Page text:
A theory that describes how matter produces and responds to the geometry of space and time. It was first published by Einstein in 1915 and is currently used to study the structure and evolution of the universe, as well as having practical applications like GPS.

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2answers
356 views

Seeing one's back on the event horizon

If we would hypothetically be exactly on the event horizon, we should see our own back, because of the circular motion of photons on the event horizon, right? But what would be the image size, or $-$ ...
2
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1answer
62 views

Black holes and Time Dilation at the horizon

What is the difference between proper time and the observer time? Whilst thinking about Black holes, when we see the Schwarzschild metric $$c^2\tau ^2 = \left ( 1 - \frac{r_{s}}{r} \right )c^2t^2 - ...
2
votes
1answer
54 views

Measuring proper distance using a light beam

I wonder if someone can help me with the following problem. I send a light beam to a distant galaxy which then bounces back to me. I measure the travel time of the lightbeam using say a light clock ...
10
votes
6answers
889 views

Why must a singularity form inside a black hole? [duplicate]

What is the exact reason that normal matter can not exist within an event horizon? I can understand how a super-dense object like a neutron star could accrete mass until its physical radius is less ...
11
votes
1answer
180 views

Gravitational collapse of a photon cloud

The Schwarzschild solution shows that a spherically symmetric, static fluid will undergo gravitational collapse if too much mass-energy is concentrated together (i.e. if the fluid's radius is less ...
6
votes
2answers
202 views

Inertial mass and gravitational mass of 5 dimensional stars

Consider the following metric which is 5 dimensional (2-parameter) spherically symmetric Kaluza-Klein solution ...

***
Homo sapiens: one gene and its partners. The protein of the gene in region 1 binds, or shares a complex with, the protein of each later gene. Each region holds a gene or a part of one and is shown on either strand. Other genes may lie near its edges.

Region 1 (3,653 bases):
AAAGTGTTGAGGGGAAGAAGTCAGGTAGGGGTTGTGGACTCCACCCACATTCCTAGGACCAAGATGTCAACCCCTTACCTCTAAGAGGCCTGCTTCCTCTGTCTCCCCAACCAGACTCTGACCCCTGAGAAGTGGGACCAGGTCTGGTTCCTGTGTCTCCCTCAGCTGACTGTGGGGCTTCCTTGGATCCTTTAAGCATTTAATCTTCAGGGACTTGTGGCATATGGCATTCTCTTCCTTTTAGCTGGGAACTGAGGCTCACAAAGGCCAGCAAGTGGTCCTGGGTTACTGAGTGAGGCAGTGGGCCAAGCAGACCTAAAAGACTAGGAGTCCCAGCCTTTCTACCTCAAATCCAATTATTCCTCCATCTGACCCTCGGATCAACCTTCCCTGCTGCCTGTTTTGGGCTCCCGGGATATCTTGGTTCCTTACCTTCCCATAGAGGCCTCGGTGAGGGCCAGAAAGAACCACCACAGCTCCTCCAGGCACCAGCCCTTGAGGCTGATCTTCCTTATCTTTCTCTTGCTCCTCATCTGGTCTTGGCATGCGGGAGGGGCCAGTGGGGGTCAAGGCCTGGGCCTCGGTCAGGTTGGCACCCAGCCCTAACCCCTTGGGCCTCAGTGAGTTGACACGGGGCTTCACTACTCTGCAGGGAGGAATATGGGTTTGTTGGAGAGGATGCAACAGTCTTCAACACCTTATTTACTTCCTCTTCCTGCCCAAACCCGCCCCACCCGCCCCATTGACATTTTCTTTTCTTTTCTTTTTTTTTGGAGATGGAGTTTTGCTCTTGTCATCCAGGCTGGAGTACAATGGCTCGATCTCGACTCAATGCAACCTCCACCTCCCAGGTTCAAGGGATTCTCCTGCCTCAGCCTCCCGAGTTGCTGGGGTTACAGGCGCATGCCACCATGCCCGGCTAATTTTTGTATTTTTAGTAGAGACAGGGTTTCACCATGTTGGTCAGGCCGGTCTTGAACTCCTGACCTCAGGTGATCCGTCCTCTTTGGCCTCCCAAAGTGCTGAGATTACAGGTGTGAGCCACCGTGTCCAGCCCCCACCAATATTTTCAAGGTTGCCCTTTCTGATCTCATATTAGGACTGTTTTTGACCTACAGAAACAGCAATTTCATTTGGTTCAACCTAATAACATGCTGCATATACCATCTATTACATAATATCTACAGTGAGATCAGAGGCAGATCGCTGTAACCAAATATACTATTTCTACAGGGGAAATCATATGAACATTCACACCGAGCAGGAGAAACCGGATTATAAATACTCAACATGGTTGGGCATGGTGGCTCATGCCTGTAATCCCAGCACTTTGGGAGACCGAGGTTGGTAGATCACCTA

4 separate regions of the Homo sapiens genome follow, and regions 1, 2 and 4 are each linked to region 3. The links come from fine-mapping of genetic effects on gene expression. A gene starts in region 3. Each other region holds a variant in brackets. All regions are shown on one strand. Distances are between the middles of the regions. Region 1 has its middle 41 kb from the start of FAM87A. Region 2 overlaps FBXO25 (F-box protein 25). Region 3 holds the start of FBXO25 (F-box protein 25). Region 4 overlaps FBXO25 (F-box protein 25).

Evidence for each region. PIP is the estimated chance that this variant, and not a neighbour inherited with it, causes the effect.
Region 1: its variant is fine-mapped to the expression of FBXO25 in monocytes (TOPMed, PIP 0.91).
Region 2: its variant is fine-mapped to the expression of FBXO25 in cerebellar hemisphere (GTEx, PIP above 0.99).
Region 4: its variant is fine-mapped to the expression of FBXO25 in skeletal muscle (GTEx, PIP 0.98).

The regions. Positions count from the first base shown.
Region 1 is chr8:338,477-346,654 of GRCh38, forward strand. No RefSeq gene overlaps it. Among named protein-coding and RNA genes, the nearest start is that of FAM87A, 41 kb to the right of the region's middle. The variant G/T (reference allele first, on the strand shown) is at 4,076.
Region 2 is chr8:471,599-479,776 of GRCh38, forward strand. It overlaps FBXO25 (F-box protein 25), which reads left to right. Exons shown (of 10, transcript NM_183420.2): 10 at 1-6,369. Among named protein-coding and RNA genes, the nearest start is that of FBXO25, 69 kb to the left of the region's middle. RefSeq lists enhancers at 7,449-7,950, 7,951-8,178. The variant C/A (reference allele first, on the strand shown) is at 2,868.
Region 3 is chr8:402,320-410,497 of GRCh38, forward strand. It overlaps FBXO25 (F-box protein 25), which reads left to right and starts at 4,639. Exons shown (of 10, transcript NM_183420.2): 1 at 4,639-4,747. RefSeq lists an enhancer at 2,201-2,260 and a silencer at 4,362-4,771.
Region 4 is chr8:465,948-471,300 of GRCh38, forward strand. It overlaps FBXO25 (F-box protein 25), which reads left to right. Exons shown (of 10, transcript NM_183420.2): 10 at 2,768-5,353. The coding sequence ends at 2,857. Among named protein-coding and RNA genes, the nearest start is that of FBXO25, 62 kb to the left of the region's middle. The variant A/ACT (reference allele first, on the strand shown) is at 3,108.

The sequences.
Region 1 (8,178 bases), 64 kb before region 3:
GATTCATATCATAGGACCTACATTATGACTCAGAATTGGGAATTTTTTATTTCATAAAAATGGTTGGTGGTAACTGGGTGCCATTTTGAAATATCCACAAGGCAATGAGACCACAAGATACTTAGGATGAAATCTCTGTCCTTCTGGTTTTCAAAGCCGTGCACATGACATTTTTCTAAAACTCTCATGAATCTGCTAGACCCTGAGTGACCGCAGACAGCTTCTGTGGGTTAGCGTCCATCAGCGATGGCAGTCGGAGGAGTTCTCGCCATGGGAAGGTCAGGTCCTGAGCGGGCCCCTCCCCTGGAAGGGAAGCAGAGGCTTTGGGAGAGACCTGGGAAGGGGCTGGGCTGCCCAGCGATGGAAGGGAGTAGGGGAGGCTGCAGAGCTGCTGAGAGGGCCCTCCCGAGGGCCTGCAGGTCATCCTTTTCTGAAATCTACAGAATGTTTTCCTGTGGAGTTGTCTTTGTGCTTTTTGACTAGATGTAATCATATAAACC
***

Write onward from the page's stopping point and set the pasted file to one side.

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0answers
35 views

How to prove this auxiliary lemma to Hawking's singularity theorem?

This theorem is number 44 of chapter 14 in Barret O'Neil's book "Semi-Riemannian Geometry (with applications to relativity)". The proof given, in particular the use of another theorem to justify the ...
2
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1answer
63 views

The Einstein-Hilbert Action On-Shell

If one consider the Maxwell action as $$S=-\int \mathrm{d^{4}}x\! \ \frac{1}{4}F_{ab}F^{ab} \,$$ one find the usual Maxwell equation $$\partial_{a}F^{ab}=0$$ Then one can simply arrive the following ...
4
votes
1answer
84 views

Pressure and Density Using a General Lagrangian

Given a lagrangian of a form: \begin{equation}\mathcal{L}=f(\phi,\partial_{\mu}\phi\partial^{\mu}\phi)\end{equation} where $f$ is a function, I need to derive pressure and density in a FLRW universe ...
4
votes
4answers
159 views

What makes a coordinate curved?

Bear with me while I try to explain exactly what the question is. The question Can a curvature in time (and not space) cause acceleration? is imagining a coordinate system in which the curvature is ...
2
votes
1answer
49 views

Conformal compatification of Minkowski and AdS

How do I show that the compactification of Minkowski is given by the quadric $$uv-\eta_{ij}x^{i}x^{j}=0$$ with an overall scale equivalence in the coordinates.I get that for $v \neq 0$, the surface ...
9
votes
1answer
122 views

Why are anti-de Sitter spaces so interesting when we believe the universe is expansionary?

Perhaps this is a naive question, but in my recent (admittedly limited) readings about AdS spaces, I keep wondering why they seem to be such a hotbed for theoretical research (AdS/CFT correspondence, ...
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0answers
20 views

Angular diameter distance in an inhomogeneous universe?

Computing the angular diameter distance $D_{A}$ is a well known academic exercise in an homogeneous Universe. But now suppose that we are in an inhomogeneous Universe and that I am interested in ...
1
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1answer
47 views

power counting and (superficial) non-renormalizability

Comment: This stuff is new to me so it doesn't entirely make sense (yet). Question: As I understand from Peskin and Schroeder chap 10 if you have a theory with interaction terms $\lambda \phi^n$ in ...
3
votes
2answers
152 views

Can a curvature in time (and not space) cause acceleration?

I realize that the curvature of space-time causes acceleration (gravity). Is it possible to have a curvature only of space, or a curvature only of time? If so, would a curvature only of space, or a ...
2
votes
1answer
52 views

Bending of light - photon's inertia instead of mass

Using classical mechanics, the formula for gravitational attraction is $$F = G\frac{m_1m_2}{r^2}.$$ This formula does not work for photons, and we need to use Einstein's theory of gravity to ...